How you can use Dividends to pay off your mortgage
Many investors love dividends, and for good reason. When a company pays a dividend to shareholders, it provides investors with steady income that they can use however they please. Dividends allow investors extra monthly or quarterly income, which can help pay for regular expenses like food, utility bills, or even a mortgage.
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Mortgage payments repay both interest due on the loan and the principal of the loan. Most loans are based on the concept of equated monthly installments, or EMI. Mortgages with EMI are structured so that the borrower makes a set monthly payment that pays off the loan in full in a specified period of time.
Since a mortgage carries a monthly payment, in similar fashion, investors can craft a portfolio of dividend-paying stocks that provide income every month. While most dividend stocks do not make distributions on a monthly basis, instead of making dividend payments four times each year, investors can diversify a portfolio to invest in dividend stocks to match the same frequency.
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These are just a few examples of the many high-quality, blue-chip dividend stocks that have long histories of paying and even raising their dividends over time. For an example of how to create a portfolio of dividend stocks to pay a mortgage, assume a homeowner has a $400 per month EMI. In that case, an investor should at least invest enough to generate $400 per month in dividend income. That investor should spread his or her portfolio across stocks with dividend payments in each of the three above categories so that the investor receives at least $400 across all 12 months. One might prefer to invest even more than that to generate a level of dividend income above the necessary $400 threshold—for example, $500-$600 per month in dividend income. This would be especially useful to pay down the loan sooner in order to reduce the overall amount of interest paid on the loan.
It is important to be flexible with the investment portfolio to be able to react to changes in dividend income.
Reacting to Changes in Dividend Income or EMI
Under the EMI structure, the borrower is allowed to make only one fixed payment per month. That provides a great deal of certainty, but at the same time, dividends fluctuate depending on the health of the underlying companies invested in. Companies that generate rising sales and profits over time have the ability to raise dividends; unfortunately, the opposite is true as well. Companies in decline often cut their dividends to preserve cash flow.
As a result, it is important to be nimble enough to react to changes in portfolio dividend income. If an investor successfully invests in companies that raise dividends each year, that investor will see their monthly income rise above the requirements to satisfy the EMI. Let’s return to the previous example of an investor that owns stocks in companies that provide him or her with $400 in monthly income to satisfy the EMI. If those dividend stocks raise their dividends by 10% per year, that investor will see their monthly income rise to $440 per month in one year. This growth can be significant. Assuming 10% annual dividend growth, in five years, that investor’s dividend portfolio will generate $644 per month.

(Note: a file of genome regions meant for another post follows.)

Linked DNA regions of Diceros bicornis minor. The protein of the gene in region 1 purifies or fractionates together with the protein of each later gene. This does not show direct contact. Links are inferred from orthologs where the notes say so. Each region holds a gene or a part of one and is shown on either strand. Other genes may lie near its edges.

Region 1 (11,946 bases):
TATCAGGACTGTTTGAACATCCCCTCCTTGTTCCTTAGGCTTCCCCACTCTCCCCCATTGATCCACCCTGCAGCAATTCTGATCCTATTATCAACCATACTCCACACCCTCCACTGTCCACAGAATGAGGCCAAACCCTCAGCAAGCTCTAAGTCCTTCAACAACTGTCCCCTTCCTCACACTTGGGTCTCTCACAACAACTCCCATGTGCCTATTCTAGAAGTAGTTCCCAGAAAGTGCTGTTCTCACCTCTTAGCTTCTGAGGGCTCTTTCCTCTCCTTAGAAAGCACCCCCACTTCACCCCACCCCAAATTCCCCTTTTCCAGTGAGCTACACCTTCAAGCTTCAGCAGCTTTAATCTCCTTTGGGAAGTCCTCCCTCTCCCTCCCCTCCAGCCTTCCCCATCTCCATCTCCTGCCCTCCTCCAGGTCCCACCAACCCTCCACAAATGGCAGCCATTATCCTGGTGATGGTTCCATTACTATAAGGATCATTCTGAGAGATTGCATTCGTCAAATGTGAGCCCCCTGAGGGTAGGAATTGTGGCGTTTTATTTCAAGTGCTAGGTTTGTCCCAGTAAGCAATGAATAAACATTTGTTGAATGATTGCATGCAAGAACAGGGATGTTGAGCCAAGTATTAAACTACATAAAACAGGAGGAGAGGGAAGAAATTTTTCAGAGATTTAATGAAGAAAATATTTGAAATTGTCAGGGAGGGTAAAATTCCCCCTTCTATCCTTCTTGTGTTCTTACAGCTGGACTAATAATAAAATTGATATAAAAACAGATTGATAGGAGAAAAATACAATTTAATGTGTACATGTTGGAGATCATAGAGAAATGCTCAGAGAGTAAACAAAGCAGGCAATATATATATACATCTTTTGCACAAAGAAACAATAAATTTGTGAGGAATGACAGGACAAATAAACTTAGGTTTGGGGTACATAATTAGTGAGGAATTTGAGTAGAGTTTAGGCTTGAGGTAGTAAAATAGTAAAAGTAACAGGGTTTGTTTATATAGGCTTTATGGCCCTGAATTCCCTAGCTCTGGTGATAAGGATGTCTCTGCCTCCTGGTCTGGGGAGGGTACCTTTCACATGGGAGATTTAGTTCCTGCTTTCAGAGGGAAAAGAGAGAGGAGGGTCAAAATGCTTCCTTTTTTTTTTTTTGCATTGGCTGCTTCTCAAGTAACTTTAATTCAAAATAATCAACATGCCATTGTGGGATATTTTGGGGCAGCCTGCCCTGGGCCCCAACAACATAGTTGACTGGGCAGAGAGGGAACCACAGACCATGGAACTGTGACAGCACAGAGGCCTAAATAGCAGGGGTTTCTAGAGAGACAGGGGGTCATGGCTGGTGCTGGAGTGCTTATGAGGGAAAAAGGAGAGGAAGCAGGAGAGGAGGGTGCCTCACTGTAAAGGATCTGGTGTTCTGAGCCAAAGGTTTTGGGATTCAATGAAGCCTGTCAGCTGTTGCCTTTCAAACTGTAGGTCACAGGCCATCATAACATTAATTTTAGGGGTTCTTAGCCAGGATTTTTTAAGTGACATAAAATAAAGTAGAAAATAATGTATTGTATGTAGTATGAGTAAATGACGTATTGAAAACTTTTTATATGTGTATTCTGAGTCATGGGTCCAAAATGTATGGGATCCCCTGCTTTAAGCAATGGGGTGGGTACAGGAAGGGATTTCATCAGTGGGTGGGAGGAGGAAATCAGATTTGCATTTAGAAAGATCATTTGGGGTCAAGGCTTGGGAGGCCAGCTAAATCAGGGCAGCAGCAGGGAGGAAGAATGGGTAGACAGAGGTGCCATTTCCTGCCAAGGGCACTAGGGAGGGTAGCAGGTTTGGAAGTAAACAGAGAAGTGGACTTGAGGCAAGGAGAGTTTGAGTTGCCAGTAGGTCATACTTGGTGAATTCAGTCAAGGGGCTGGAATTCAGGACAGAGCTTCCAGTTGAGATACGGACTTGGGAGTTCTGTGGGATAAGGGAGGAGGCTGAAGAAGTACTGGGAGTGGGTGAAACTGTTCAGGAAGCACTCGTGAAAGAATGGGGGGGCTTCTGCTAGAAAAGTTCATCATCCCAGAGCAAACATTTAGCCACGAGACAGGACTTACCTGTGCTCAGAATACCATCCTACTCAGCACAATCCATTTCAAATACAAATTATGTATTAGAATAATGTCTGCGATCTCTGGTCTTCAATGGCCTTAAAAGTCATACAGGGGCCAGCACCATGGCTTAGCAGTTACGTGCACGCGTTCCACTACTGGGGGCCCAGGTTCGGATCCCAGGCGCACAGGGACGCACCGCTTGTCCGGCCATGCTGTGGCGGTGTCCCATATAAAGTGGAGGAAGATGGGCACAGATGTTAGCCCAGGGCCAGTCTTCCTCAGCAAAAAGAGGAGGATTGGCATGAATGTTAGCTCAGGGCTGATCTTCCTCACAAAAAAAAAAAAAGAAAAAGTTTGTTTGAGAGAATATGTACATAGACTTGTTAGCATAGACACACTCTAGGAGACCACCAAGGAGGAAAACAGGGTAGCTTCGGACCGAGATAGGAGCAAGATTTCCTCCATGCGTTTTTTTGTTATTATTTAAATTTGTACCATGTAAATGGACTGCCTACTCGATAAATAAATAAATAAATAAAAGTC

With the additional dividend income, it is financially beneficial for the investor to use the additional dividend income to make payments above the EMI. That is because higher payments earlier on in the course of the loan will reduce the amount of interest the borrower pays over the course of a 15-year or 30-year loan. Moreover, paying more than the EMI to prepay the principal amount makes a great deal of financial sense because of the interest rate environment.
In the current climate, short-term interest rates are near historic lows. Savers with money in the bank in short-term accounts like savings or certificates of deposit are receiving little to no interest. It is true that long-term rates are low as well, but most 30-year mortgages are priced between 3.5% and 4.5% right now. As a result, the optimal strategy would be for an investor to use additional dividend income to pay down the mortgage principal, therefore reducing the interest paid over the course of the loan, because that money would earn almost nothing in savings.
Separately, investors must also prepare for decreases in dividend income. If the sample portfolio suffers a drop in dividend income below the $400 EMI, it makes sense to invest more in dividend stocks to get back to the $400 minimum threshold. That is particularly necessary if the EMI increases.
The Bottom Line
With interest rates where they are, investors are not compensated adequately to hold large cash balances. Idle cash is better served to invest in dividend stocks, pay down mortgage principal, or both. Some investors may be skittish about investing in dividend-paying stocks, given the volatility that comes from investing in the stock market. However, from an income perspective, dividend stocks are a great place to invest right now to pay off a monthly mortgage, because interest rates are extremely low.